This one opens with some captions to set the scene - it’s 1944 and the Nazis are occupying France with the help of the Vichy government. We cut to some scenes shot in black and white, which is no doubt helpful to people who can’t distinguish between the past and the present day. Anyway a young Frenchmen is helping the Germans round up some Jews who are then shot. This young man sounds like Michael Caine which is helpful as he doesn’t look anything like him. I quite liked this technique - at least it was different to the usual fade into the older version of the character ploy.
We then move to colour as someone types out ‘The Statement’ - a document naming Caine’s character and the reasons why he has been executed by some Jewish revenge seekers. If you doubted their motivation they have went the extra mile by getting a large STATEMENT stamp made which is used to emboss the document in bright red ink. The trick is how to get the document onto Caine’s dead body as the old boy is still kicking - and kicking hard.
We first meet him at a pavement café enjoying a beer. His idyllic lifestyle is soon to hit a few bumps however, as a man with a photo of Caine is eyeing him up. Unfortunately he’s not an autograph hunter and soon gets bumped off by the septuagenarian swastika wearer in a scene that was surprising to the victim, but not to anyone who’d been paying the least amount of attention.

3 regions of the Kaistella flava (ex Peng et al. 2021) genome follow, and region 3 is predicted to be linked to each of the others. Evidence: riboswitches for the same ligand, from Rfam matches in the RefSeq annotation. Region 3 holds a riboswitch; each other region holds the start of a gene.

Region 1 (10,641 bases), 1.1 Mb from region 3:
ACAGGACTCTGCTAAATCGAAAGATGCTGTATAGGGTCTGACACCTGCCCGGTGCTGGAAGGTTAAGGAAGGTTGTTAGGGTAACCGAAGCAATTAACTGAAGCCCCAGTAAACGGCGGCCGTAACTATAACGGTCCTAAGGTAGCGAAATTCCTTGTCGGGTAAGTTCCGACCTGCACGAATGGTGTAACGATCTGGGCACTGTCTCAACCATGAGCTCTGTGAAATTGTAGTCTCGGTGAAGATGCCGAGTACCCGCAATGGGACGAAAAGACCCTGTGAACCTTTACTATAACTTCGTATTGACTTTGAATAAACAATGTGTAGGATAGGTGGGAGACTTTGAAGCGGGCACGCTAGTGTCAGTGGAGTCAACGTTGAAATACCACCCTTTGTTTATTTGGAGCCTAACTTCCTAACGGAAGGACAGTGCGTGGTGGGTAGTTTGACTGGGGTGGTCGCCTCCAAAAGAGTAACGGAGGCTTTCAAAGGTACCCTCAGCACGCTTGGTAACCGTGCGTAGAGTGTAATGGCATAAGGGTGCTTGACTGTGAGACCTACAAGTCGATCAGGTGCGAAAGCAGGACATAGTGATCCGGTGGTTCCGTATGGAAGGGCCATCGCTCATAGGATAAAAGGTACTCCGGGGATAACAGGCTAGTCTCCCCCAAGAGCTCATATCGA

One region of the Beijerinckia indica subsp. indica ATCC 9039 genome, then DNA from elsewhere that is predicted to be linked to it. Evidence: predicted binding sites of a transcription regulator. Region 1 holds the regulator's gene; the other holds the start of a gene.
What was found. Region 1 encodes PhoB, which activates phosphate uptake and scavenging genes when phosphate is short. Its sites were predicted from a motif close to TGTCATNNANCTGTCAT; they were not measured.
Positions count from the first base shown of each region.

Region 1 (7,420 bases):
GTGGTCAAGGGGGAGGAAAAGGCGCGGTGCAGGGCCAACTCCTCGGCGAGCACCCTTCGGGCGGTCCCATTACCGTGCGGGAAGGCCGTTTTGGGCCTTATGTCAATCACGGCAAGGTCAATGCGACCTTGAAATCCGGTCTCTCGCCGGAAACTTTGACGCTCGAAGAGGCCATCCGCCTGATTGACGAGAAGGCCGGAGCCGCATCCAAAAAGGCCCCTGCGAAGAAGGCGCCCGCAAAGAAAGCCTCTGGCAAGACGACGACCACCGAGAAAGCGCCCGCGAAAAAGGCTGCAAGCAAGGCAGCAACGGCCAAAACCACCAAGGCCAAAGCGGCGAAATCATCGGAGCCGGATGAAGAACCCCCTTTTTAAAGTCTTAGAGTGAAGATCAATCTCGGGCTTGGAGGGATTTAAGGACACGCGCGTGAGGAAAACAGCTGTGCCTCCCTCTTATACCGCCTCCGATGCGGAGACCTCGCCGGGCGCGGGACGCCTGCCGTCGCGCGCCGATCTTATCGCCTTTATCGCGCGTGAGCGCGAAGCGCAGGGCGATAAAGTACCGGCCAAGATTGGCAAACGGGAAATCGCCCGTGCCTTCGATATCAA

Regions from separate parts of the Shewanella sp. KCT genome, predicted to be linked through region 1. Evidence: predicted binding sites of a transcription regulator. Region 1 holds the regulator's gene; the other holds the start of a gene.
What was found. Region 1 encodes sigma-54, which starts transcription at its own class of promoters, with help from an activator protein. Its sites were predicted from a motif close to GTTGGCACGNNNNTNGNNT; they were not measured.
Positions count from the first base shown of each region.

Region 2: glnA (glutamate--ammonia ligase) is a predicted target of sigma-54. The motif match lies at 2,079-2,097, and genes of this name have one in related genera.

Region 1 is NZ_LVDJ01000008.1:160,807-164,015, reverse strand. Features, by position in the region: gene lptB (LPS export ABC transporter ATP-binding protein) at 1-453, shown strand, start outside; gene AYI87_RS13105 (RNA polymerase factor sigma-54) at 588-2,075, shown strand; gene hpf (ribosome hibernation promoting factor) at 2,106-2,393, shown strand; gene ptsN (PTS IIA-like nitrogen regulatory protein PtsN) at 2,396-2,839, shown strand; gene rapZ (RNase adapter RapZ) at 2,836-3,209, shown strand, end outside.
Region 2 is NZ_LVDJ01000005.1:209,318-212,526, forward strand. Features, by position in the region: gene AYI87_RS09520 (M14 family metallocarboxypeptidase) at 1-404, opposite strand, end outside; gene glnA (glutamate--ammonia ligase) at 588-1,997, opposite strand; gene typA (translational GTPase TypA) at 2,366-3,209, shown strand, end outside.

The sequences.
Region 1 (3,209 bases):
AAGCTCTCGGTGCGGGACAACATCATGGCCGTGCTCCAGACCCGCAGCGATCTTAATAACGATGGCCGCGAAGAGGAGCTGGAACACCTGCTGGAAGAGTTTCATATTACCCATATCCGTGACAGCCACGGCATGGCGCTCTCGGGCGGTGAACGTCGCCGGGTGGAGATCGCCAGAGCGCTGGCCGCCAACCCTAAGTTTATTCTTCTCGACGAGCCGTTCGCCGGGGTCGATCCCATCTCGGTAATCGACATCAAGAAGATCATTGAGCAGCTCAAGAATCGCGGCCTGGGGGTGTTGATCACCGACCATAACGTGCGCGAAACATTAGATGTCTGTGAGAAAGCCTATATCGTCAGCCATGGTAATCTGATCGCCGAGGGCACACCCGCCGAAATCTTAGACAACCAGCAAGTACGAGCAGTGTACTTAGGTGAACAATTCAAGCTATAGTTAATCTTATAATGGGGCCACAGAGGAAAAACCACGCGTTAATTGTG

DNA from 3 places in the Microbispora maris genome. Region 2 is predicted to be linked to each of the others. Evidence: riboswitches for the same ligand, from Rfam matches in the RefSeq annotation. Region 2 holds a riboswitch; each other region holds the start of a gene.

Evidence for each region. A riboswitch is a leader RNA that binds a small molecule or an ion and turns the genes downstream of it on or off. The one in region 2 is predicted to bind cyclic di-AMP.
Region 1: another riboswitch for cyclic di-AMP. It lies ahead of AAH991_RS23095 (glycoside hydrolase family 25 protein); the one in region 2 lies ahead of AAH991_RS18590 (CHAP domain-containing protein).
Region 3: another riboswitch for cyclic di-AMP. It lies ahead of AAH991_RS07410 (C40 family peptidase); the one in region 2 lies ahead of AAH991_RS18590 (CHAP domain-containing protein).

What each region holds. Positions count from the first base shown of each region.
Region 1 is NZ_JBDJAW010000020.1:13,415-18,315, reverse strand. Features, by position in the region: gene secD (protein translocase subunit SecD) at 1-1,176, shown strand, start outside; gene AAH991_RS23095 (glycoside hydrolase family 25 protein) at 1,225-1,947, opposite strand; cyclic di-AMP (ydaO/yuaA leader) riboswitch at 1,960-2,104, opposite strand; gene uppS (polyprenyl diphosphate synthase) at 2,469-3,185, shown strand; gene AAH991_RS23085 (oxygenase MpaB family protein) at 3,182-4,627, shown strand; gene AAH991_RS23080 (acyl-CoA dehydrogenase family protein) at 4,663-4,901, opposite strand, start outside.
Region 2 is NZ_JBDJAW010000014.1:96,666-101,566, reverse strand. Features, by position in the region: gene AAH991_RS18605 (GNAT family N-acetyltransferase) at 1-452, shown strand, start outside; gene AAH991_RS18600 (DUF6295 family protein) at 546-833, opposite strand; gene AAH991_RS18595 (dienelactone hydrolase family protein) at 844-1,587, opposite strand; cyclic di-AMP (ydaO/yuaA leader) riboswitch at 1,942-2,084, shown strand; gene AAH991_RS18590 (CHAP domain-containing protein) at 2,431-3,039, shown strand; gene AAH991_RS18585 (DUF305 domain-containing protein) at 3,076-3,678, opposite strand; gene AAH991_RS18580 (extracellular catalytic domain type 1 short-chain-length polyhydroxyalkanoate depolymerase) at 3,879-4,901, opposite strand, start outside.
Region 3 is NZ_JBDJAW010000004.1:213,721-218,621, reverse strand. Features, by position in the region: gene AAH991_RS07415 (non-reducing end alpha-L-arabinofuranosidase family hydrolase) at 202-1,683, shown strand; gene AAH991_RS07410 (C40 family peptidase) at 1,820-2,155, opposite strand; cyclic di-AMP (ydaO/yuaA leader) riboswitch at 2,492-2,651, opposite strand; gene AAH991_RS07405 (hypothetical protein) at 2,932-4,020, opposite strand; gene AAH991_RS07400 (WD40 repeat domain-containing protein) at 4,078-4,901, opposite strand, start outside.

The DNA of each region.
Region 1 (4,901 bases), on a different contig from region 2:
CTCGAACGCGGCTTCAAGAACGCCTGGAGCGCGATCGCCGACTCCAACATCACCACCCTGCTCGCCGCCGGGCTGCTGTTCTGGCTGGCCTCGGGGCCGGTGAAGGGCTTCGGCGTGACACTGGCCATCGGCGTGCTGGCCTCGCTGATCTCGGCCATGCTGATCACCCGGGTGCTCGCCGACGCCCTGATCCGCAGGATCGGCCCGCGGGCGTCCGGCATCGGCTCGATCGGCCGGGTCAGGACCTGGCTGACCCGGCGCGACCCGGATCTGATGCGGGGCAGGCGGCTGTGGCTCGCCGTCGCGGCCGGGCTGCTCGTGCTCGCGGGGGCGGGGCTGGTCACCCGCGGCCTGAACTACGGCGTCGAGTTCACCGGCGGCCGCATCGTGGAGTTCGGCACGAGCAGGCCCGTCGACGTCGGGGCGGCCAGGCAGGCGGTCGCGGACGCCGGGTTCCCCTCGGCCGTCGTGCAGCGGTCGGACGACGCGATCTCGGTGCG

We then move to Paris were a new judge (Tilda Swinton) has been appointed to investigate crimes against humanity - and Caine is top of her list. Strange the French gave this high profile job to a 30 year old Scottish woman but at least she has Jeremy Northam (Cyber) to give her a hand, but little else. The two take an age to make much progress, hampered as they are by the machinations of the catholic church and a shady organisation run by Baron Munchausen.
After the best part of two hours they eventually get close to their quarry - will the STATEMENT be delivered and will those responsible for letting Caine roam free for 40 years be brought to account?
For a film you probably haven’t heard of ‘The Statement’ has a great cast with recognisable names well down the list. Folk like Colin Salmon and Frank Finlay show up for five minutes and are never seen again. I guess shooting in the south of France did appeal!
Caine, who looks like Edward Woodward in ‘Common as Muck’ throughout this film, is pretty good as the conflicted collaborator and murderer. He’s conflicted in the sense he’s a devout catholic but doesn’t mind killing folk and threatening his wife‘s (Charlotte Rampling) dog (Benni). He clutches his religious medal and prays at the drop of a body but it was hard to take to him despite his nifty shooting and roof running skills. If you don’t like Caine’s character much you don’t get much from the ‘good guys’ with Tilda Swinton and Northam not exactly setting the screen alight. A lot of the film is taken up with arguing and looking through records, and they could have trimmed 20 minutes from the middle third no bother at all.
That’s not to say it wasn’t a decent effort with a couple of exciting scenes and workmanlike, if unspectacular, acting throughout.
Some of it was a bit far fetched though - the Catholic church covering up decades of misdeeds? Surely not!
THE Tag Line - Deserves a Caineing 58%